Prosecutors Accused of Tainting Wolfe’s New Trial
A federal judge must first consider whether the state has complied with his previous orders before he decides whether to grant relief to Justin Wolfe.
Attorneys for Justin Michael Wolfe argued during a hearing in federal court Thursday that a Sept. 11, 2012, confrontation between the original Prince William prosecutors and a key witness has so tainted the case that Wolfe cannot get a fair trial related to the March 15, 2001, murder of Daniel Robert Petrole Jr.
The same federal court previously vacated Wolfe’s conviction for ordering Petrole’s murder, based in part on admitted triggerman Owen Merton Barber IV’s testimony in November 2010 that Wolfe was not involved. The case was remanded back to Prince William prosecutors, who withdrew from the case a day after hauling Barber into the assistant warden’s office and explaining he could still face capital punishment during a meeting recorded without Barber’s knowledge.
During that meeting—according to excerpts of transcripts read by defense attorney Ashley Parrish and to which the state and the judge did not object—prosecutors and one of the original detectives recently rehired to work the case told Barber he had “ruined our reputations.” They are said to have asked Barber whether God was a forgiving God and reminded him several times that he still faced prosecution for capital murder and perjury.
“The power dynamics of that meeting are really extraordinary,” Parrish said. “This is as clear a threat without being specific about it of what they wanted Barber to do.”
Since that meeting, Barber obtained a lawyer and has begun to plead his Fifth Amendment privilege in court when asked about the case. When Judge Raymond A. Jackson asked Barber’s attorney whether that meeting, at least in part, caused Barber to plead the Fifth, he said it did. He also acknowledged it was it partly out of concern for perjury charges.
“Barber had no trouble testifying here at the evidentiary hearing,” Parrish said, referring to Barber’s 2010 appearance in that court. But now he appears to be unwilling to give the same testimony at Wolfe new trial. “They made him unavailable.”
Senior assistant attorney general Matthew P. Dullaghan said there was not threat at the meeting.
“The meeting was very cordial,” Dullaghan said. “Mr. Barber thanked them for coming.”
But Jackson, pointing out that he had read the transcripts of the meeting, said sarcastically, “I don’t know if we read the same transcripts.”
The meeting also made it appear that prosecutors were urging Barber to testify in a manner beneficial to the state and contrary to his 2010 testimony to Jackson, which Jackson found credible.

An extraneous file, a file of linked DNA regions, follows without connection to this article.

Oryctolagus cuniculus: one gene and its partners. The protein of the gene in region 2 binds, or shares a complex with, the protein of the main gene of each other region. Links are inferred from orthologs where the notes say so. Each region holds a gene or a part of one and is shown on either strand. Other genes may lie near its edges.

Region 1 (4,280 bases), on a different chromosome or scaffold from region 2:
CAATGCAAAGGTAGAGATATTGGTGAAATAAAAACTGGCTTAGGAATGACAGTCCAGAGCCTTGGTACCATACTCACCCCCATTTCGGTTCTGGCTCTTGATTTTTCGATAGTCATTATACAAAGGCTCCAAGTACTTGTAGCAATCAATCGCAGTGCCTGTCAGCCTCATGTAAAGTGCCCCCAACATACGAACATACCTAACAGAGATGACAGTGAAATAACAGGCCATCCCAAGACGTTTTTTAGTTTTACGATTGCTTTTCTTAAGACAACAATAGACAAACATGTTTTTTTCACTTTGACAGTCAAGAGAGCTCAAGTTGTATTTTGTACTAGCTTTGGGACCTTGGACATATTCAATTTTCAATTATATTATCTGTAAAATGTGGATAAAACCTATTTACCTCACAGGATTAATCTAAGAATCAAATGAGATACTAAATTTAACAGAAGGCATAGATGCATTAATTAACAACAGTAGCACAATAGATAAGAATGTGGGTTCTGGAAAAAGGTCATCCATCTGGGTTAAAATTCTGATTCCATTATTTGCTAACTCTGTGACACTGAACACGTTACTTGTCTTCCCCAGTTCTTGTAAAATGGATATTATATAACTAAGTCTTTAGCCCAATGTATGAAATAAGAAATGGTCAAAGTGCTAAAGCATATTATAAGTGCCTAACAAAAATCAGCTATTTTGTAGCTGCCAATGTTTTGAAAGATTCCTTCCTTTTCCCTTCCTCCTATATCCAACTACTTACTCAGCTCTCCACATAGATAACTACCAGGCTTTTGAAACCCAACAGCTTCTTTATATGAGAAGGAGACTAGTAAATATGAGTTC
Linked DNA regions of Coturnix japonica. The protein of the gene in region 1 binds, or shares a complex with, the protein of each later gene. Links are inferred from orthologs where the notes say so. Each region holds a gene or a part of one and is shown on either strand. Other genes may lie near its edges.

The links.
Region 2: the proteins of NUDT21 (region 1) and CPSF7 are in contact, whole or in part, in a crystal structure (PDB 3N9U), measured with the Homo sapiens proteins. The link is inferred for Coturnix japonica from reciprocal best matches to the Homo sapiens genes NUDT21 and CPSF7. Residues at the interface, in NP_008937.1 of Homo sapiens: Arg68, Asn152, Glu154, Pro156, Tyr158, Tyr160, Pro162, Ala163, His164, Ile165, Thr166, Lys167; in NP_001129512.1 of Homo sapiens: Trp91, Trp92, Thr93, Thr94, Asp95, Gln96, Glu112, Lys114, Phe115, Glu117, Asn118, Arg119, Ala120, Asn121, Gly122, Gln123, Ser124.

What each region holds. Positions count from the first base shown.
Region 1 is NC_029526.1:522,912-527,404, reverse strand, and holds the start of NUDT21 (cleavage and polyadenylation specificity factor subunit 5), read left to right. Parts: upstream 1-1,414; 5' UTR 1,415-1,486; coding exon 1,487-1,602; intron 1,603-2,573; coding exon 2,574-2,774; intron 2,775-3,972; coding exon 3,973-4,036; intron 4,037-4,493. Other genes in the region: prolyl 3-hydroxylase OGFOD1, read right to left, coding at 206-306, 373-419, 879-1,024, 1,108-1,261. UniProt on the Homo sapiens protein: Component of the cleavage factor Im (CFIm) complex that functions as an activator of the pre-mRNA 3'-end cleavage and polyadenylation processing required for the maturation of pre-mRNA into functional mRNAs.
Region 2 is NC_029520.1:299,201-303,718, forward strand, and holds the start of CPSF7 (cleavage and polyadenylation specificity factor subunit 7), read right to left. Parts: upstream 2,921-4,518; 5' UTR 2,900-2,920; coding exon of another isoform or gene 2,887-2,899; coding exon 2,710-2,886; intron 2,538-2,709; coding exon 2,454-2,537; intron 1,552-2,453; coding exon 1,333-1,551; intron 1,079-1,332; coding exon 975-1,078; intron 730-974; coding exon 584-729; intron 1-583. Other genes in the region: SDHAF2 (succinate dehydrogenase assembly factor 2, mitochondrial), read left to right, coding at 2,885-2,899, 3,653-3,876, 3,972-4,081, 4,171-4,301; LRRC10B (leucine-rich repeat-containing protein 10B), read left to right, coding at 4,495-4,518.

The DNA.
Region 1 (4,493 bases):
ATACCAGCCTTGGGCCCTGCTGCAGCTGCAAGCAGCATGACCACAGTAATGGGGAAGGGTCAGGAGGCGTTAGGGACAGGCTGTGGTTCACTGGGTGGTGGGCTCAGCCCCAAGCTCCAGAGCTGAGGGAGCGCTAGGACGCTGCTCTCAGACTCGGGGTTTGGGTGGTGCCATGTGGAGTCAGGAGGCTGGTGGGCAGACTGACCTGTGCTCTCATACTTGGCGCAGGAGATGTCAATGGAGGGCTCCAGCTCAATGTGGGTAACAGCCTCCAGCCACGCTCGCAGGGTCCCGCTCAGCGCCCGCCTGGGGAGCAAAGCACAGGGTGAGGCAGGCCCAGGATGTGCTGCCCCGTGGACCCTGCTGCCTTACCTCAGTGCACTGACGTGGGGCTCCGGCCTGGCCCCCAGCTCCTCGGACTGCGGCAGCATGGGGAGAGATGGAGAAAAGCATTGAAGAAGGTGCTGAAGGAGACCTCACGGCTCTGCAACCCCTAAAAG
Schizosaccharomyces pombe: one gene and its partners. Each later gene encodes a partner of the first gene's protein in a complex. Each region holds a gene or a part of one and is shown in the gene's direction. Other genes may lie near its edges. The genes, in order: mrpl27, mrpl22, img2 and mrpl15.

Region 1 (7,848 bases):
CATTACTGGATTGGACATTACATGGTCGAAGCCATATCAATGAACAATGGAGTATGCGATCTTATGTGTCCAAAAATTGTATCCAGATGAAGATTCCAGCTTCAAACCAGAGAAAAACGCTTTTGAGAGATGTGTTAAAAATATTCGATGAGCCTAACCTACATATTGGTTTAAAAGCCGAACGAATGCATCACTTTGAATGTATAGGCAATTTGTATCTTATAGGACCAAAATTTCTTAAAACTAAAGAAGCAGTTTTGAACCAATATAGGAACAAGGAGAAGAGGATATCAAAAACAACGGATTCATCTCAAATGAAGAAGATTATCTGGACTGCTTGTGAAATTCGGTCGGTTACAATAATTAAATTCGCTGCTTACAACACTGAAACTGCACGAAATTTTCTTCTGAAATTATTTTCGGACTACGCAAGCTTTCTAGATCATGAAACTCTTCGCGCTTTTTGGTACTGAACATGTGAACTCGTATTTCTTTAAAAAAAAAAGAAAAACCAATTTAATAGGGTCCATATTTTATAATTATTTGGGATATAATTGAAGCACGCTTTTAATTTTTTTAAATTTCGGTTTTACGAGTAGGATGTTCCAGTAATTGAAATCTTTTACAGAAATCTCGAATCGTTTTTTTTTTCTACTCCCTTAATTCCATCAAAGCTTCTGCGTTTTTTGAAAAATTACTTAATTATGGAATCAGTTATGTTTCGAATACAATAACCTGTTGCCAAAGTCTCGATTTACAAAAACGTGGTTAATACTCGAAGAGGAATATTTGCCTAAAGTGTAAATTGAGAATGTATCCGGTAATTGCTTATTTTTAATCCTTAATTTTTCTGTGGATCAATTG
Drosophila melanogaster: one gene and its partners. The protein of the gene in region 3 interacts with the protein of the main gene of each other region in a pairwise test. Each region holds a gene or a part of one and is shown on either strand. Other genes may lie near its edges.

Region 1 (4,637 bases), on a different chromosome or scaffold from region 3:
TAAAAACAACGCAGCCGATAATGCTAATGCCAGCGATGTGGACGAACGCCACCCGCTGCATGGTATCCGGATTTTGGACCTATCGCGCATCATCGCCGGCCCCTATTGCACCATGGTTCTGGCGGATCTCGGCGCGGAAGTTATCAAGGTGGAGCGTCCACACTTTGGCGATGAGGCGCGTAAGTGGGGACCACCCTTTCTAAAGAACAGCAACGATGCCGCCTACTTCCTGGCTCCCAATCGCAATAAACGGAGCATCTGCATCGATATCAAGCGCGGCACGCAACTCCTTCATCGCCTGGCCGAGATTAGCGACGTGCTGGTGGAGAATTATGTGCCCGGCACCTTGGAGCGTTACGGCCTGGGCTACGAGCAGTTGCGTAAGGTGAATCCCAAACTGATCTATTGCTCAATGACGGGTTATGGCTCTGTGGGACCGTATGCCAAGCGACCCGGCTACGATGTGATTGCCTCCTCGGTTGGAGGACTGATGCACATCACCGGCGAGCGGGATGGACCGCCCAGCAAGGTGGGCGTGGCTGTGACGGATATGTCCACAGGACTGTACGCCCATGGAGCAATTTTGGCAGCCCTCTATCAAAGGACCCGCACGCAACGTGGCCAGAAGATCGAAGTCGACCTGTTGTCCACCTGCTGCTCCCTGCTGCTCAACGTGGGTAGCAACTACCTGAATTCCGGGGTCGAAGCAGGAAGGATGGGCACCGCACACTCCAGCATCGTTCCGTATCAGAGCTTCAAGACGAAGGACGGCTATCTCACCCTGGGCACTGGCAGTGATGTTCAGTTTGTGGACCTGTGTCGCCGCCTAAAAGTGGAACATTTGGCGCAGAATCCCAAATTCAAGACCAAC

Barber testified against Wolfe in 2002, but has since recanted that testimony, saying he was forced to take the stand against Wolfe to escape capital charges in the murder. Wolfe, who has always denied involvement in the case, spent nearly a decade on death row before Jackson vacated the conviction last year, a decision an appeals court upheld.
Barber and his current attorney both appeared Thursday. Barber acknowledged he was unaware that the meeting with prosecutors was being recorded, while his attorney explained he would continue to recommend Barber plead the Fifth unless he is given transactional immunity from further charges. Barber appears likely to face additional charges only if he testifies on Wolfe’s behalf.
If Barber does not testify at the new trial, prosecutors may try to introduce his 2002 testimony against Wolfe, which he recanted in his most recent statement on the record, a notion that prompted Jackson to ask if the use of 2002 testimony would circumvent his previous ruling. Dullaghan said the current special prosecutors assigned to the case do not consider Barber’s testimony at Wolfe’s trial tainted.
“Their view of Mr. Barber’s 2002 testimony is it was truthful,” Dullaghan said.
To which Jackson responded, “The court has serious problems with your answer.”
Since Barber appeared willing as recently 2010 to testify on Wolfe's behalf, the effect is to “disqualify … the one witness that is most powerful for Mr. Wolfe,” Parrish said. “Part of their efforts to taint the new trial has already occurred.”
Dullaghan said the multiple incidents of violations during the previous trial—which Jackson called “unconstitutional” and “abhorrent” to the judicial process—“have been remedied.”
Jackson appeared a little irked when Dullaghan said he did not know why Prince William Commonwealth’s Attorney Paul Ebert and assistant commonwealth’s attorney Richard A. Conway recused themselves from the case.
“So you don’t know the basis for them recusing?” Jackson asked. “You don’t believe it’s necessary to find out why they recused themselves or what happened?”
Before Jackson can consider whether that Sept. 11 meeting constitutes “extraordinary circumstances” worthy of ending Wolfe’s further prosecution, he must first decide whether the state has complied with his orders in the case to either re-try or release Wolfe in 120 days. The state and Wolfe’s attorneys disagree about the required timeline for doing one or the other.
A new trial in Prince William Circuit Court is set for January, and Jackson made clear at the beginning of the hearing that “this court by no means has concluded that re-prosecution is banned.”
Since the trial is set for January, Jackson’s answer appears likely to come within the next few weeks.
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